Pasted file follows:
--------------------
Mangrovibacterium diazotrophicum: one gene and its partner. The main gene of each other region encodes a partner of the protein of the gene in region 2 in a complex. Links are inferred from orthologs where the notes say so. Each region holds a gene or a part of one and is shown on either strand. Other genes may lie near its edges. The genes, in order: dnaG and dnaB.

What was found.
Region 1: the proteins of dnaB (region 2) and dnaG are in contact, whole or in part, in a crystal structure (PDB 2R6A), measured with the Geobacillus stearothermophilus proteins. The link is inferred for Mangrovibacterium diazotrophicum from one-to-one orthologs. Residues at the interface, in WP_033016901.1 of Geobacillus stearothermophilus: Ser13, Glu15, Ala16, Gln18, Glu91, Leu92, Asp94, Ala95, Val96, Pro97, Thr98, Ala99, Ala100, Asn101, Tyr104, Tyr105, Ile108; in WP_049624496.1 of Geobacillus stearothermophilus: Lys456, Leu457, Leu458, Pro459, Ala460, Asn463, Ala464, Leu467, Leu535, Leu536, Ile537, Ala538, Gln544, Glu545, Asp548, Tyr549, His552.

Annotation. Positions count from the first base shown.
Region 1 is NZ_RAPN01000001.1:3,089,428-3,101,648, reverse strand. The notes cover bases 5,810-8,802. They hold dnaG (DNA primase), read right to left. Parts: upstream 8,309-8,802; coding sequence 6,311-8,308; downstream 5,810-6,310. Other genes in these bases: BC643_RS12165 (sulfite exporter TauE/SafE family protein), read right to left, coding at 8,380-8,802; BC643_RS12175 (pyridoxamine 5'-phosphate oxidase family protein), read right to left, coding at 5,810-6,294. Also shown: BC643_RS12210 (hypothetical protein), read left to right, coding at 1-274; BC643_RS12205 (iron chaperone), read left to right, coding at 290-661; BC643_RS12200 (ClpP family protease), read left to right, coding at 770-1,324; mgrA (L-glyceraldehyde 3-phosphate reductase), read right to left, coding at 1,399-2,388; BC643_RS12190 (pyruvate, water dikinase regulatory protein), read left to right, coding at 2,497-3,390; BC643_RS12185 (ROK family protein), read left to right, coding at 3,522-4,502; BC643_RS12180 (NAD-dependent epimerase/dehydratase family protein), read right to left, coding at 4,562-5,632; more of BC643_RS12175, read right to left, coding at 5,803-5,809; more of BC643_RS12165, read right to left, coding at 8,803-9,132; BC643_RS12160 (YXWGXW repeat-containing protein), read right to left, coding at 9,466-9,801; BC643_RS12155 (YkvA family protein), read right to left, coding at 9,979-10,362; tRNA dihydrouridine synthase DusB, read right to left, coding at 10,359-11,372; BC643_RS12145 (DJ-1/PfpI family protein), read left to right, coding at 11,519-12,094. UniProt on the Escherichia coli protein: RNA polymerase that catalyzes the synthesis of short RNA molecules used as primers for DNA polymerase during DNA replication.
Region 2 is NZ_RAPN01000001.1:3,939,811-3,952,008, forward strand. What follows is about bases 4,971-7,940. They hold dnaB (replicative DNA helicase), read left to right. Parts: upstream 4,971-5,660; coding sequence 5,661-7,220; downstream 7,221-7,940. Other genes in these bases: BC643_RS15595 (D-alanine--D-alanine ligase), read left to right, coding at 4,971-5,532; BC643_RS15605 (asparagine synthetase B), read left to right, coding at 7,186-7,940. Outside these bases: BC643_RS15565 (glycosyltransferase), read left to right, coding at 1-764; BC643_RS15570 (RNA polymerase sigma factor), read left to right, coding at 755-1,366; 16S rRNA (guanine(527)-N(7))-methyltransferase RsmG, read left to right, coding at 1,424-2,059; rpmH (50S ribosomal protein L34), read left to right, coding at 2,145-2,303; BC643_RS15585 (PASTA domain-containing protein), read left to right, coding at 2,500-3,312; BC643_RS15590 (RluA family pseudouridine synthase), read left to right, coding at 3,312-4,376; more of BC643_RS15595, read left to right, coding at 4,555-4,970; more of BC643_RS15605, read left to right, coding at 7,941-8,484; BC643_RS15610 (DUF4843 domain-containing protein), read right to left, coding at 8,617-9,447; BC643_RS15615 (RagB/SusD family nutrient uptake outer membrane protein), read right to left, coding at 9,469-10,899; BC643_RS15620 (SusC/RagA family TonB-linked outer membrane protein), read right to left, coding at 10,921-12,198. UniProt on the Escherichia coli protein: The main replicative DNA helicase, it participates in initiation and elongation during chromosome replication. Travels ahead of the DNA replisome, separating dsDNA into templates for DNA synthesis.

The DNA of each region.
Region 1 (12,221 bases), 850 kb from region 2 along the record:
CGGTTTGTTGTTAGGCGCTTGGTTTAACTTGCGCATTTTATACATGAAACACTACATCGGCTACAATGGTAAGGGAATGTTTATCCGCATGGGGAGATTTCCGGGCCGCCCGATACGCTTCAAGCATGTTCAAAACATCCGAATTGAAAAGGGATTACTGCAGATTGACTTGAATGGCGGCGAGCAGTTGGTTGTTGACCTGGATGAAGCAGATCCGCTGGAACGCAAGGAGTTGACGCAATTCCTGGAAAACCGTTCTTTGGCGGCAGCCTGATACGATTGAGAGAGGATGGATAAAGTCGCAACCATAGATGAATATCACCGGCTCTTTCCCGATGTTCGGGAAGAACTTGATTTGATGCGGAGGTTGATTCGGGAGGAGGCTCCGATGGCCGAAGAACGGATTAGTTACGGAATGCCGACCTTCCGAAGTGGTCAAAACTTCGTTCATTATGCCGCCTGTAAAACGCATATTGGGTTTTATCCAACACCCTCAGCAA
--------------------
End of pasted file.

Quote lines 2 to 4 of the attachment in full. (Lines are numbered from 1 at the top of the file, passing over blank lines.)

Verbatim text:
What was found.
Region 1: the proteins of dnaB (region 2) and dnaG are in contact, whole or in part, in a crystal structure (PDB 2R6A), measured with the Geobacillus stearothermophilus proteins. The link is inferred for Mangrovibacterium diazotrophicum from one-to-one orthologs. Residues at the interface, in WP_033016901.1 of Geobacillus stearothermophilus: Ser13, Glu15, Ala16, Gln18, Glu91, Leu92, Asp94, Ala95, Val96, Pro97, Thr98, Ala99, Ala100, Asn101, Tyr104, Tyr105, Ile108; in WP_049624496.1 of Geobacillus stearothermophilus: Lys456, Leu457, Leu458, Pro459, Ala460, Asn463, Ala464, Leu467, Leu535, Leu536, Ile537, Ala538, Gln544, Glu545, Asp548, Tyr549, His552.

Annotation. Positions count from the first base shown.